Regeneration in the newspapers: Minister struggles with Big Society concept

Reports of a pending rebellion over housing benefit caps and a minister's questioning of the Big Society agenda feature in our round up of today's newspapers.

The coalition Government is facing its first major rebellion after the Liberal Democrat deputy leader Simon Hughes said he could not support proposals to reform housing benefit, according to the Daily Telegraph. The newspaper reports that Hughes said he would vote against proposals to dock benefit payments by up to ten per cent from unemployed claimants out of work for over a year.

Most people do not understand what the Prime Minister’s Big Society idea actually means, a Conservative minister has claimed. The Daily Telegraph reports on a speech to the House of Lords by children’s minister Tim Loughton, in which he said although the term was a "buzz phrase" for charities and voluntary groups, even ministers struggled with the concept. "What actually is the Big Society let alone is it good or not? Exactly how big is it going to be? Is it in fact Ann Widdecombe," the newspaper quotes Loughton as saying.

Meanwhile, the Financial Times reports on research revealing that charitable giving by Britain’s wealthiest families stalled last year. The newspaper says this throws into question the Big Society concept and its emphasis on individual and charitable activity replacing the state’s role in providing public services.

Celebrity chef and food campaigner Jamie Oliver is preparing for a showdown with health secretary Andrew Landsley over government plans to abolish the school meals grant, the Times reports. According to the newspaper, Oliver will meet the Landsley later this week to challenge the scrapping of £240 million grant. Introduced by the last government, the grant was aimed at improving the quality of food on offer in school canteens.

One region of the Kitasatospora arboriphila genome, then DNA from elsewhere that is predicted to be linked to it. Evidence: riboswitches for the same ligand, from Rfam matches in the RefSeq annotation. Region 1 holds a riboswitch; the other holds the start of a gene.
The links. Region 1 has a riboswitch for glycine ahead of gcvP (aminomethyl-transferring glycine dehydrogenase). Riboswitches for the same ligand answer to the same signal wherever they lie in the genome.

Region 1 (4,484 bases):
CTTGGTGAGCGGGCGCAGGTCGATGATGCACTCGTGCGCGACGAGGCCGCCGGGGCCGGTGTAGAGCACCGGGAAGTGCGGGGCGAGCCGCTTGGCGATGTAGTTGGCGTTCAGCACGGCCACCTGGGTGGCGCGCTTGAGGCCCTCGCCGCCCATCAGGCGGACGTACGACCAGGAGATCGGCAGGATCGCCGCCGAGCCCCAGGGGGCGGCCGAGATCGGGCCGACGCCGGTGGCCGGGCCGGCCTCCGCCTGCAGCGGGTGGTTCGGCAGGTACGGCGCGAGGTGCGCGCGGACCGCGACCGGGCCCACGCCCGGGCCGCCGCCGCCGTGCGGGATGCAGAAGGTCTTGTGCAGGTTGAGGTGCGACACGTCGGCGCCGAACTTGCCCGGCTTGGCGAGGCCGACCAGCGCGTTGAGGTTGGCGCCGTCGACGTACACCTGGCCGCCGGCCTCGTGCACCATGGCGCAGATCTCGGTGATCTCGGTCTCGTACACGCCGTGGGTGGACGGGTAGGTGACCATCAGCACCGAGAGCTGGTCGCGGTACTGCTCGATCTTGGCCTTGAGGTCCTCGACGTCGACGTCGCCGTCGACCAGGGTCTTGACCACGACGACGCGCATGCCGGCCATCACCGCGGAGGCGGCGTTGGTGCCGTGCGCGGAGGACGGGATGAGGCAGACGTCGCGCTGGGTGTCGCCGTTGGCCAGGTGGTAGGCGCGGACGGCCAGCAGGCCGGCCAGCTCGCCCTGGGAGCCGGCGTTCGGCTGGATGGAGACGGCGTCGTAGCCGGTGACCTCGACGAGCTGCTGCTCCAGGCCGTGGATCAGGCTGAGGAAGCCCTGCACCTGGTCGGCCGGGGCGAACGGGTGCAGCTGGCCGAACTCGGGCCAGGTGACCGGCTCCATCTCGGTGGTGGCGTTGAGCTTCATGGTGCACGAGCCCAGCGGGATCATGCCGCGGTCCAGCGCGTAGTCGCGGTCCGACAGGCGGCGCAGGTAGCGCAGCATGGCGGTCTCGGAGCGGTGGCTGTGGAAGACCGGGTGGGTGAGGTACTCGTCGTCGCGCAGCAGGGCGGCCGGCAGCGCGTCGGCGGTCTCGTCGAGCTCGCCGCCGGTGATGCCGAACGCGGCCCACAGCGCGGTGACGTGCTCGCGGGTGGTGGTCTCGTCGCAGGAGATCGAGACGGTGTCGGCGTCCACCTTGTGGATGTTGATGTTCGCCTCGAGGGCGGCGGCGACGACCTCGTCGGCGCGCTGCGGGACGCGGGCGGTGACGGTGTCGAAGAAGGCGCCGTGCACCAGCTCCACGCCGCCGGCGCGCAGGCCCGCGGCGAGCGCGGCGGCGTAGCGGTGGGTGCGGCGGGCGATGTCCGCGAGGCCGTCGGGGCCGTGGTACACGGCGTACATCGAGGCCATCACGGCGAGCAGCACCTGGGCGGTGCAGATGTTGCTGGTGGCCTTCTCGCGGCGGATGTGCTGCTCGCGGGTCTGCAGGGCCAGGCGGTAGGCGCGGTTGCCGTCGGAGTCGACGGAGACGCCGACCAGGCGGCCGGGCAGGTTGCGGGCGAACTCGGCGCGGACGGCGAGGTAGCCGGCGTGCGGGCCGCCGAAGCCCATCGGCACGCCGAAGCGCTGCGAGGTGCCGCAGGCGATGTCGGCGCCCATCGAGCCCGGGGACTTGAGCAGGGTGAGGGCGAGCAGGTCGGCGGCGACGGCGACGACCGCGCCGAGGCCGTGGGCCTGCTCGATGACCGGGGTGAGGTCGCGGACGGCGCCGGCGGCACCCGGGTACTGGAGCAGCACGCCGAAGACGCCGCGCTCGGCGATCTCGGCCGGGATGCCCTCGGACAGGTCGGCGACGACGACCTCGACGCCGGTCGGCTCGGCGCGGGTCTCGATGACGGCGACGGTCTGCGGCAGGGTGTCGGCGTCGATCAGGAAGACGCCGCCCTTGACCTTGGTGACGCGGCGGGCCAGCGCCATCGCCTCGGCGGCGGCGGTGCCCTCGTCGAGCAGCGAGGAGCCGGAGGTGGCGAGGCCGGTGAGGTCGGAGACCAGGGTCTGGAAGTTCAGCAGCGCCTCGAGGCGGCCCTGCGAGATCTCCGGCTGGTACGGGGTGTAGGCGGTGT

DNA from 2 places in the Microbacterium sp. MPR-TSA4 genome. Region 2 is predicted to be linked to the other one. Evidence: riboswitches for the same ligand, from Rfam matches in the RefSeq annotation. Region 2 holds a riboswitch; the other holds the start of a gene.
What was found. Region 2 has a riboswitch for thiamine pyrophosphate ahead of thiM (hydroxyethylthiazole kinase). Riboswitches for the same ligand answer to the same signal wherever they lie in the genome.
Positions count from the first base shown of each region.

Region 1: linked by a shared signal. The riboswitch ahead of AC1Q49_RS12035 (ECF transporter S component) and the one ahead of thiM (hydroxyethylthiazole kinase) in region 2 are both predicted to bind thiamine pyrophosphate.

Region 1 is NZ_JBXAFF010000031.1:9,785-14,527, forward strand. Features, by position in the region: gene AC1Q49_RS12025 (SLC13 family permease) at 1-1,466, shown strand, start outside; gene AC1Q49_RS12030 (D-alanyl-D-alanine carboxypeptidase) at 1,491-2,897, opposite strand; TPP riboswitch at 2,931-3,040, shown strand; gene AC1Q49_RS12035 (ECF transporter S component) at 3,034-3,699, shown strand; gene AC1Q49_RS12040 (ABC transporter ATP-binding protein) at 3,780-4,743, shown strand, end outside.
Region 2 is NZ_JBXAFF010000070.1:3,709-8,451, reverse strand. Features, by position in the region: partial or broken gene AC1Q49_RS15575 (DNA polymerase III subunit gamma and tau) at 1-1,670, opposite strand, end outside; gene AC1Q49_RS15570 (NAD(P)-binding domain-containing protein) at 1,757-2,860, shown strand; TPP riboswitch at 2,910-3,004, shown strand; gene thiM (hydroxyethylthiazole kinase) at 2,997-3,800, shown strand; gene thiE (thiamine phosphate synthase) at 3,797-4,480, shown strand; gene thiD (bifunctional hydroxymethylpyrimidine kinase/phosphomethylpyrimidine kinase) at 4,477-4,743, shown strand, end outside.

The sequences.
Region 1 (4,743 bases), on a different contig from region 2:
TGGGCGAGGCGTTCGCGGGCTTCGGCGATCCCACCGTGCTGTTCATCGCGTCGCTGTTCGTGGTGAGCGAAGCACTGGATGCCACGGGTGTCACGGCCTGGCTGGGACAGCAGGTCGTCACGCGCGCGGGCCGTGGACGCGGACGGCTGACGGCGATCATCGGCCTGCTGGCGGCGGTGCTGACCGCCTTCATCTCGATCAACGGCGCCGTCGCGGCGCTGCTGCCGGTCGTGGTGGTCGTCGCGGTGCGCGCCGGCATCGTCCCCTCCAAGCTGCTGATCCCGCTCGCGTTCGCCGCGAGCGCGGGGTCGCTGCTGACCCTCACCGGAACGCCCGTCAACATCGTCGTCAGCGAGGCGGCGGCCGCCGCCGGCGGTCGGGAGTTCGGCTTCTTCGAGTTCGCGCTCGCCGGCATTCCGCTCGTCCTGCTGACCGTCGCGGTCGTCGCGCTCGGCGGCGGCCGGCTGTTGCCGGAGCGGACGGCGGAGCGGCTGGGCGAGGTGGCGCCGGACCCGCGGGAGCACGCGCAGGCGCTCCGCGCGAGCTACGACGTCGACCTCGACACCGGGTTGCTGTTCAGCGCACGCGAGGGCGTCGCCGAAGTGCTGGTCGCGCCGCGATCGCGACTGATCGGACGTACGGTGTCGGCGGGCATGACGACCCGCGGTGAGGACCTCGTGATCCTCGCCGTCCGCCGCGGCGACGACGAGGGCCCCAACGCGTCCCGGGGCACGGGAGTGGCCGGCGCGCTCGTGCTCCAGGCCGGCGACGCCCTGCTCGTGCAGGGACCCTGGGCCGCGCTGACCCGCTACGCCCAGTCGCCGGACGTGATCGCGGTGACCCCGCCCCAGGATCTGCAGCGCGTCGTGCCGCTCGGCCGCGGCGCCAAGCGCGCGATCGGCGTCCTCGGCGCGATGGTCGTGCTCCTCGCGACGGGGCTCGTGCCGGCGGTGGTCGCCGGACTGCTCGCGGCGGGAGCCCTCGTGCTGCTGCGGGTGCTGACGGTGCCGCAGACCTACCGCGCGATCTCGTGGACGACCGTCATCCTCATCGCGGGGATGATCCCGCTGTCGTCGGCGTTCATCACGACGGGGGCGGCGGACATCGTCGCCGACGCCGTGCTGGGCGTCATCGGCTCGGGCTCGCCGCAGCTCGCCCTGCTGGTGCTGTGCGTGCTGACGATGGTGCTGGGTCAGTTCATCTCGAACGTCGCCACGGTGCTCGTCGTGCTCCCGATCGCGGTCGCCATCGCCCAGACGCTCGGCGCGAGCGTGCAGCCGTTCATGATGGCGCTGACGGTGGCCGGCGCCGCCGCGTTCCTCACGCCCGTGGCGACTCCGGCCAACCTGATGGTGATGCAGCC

Property company Hammerson is drawing up revised plans to regenerate Leeds city centre, the Yorkshire Post reports. The company will shortly submit a planning application for the Eastgate Quarter, a retail-led scheme that stalled during the recession. The scheme could create 4,000 jobs, the company claims.

Land in Britain is falling steadily out of the ownership of the aristocracy and under the control of government bodies, charitable organisations and businesses, according to the Daily Telegraph. The newspaper reports on a survey by Country Life magazine revealing that whereas 100 years ago private families and the Church of England owned the most land, today the Forestry Commission and National Trust count among Britain’s biggest landowners.

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